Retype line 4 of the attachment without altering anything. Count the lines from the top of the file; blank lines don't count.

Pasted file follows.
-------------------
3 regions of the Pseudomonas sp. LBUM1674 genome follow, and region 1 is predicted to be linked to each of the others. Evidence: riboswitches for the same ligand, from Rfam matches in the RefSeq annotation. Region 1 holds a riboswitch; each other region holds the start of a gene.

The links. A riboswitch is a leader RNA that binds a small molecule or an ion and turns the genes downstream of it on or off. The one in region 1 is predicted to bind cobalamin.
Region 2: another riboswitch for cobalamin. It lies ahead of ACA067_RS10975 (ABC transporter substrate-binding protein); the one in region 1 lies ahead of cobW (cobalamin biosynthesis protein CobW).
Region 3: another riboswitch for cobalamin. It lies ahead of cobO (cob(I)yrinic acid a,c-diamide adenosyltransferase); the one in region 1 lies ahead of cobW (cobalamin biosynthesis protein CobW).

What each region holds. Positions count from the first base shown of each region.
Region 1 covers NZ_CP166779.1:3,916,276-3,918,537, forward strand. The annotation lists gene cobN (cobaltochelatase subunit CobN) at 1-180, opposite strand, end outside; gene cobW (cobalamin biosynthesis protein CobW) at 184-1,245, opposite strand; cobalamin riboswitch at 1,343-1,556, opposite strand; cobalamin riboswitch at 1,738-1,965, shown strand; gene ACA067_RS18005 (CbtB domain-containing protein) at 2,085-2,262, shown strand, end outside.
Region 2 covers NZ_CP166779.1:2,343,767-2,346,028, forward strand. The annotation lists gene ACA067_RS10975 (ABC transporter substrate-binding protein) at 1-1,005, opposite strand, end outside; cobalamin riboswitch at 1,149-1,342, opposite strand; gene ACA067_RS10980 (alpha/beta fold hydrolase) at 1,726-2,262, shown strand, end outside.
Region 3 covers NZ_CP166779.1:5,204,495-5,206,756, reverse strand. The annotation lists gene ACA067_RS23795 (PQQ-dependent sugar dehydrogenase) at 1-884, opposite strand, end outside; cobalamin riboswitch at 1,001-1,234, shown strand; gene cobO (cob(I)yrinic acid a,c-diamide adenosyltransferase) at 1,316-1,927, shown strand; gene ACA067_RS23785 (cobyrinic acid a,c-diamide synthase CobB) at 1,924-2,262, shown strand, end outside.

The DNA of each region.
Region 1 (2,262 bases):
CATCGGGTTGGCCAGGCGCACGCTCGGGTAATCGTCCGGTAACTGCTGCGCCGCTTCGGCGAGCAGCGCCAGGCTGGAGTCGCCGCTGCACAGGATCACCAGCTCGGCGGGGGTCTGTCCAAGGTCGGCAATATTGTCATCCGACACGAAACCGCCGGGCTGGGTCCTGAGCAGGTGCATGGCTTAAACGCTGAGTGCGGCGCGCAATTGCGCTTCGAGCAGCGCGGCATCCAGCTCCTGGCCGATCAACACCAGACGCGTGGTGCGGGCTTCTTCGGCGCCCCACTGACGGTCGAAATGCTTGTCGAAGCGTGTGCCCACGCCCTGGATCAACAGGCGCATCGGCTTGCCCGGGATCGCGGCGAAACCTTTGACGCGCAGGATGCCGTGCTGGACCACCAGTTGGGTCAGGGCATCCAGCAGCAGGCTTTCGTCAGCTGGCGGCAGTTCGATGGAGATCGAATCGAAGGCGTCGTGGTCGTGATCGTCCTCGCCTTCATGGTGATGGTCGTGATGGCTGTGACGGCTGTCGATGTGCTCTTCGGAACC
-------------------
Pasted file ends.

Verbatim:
Region 3: another riboswitch for cobalamin. It lies ahead of cobO (cob(I)yrinic acid a,c-diamide adenosyltransferase); the one in region 1 lies ahead of cobW (cobalamin biosynthesis protein CobW).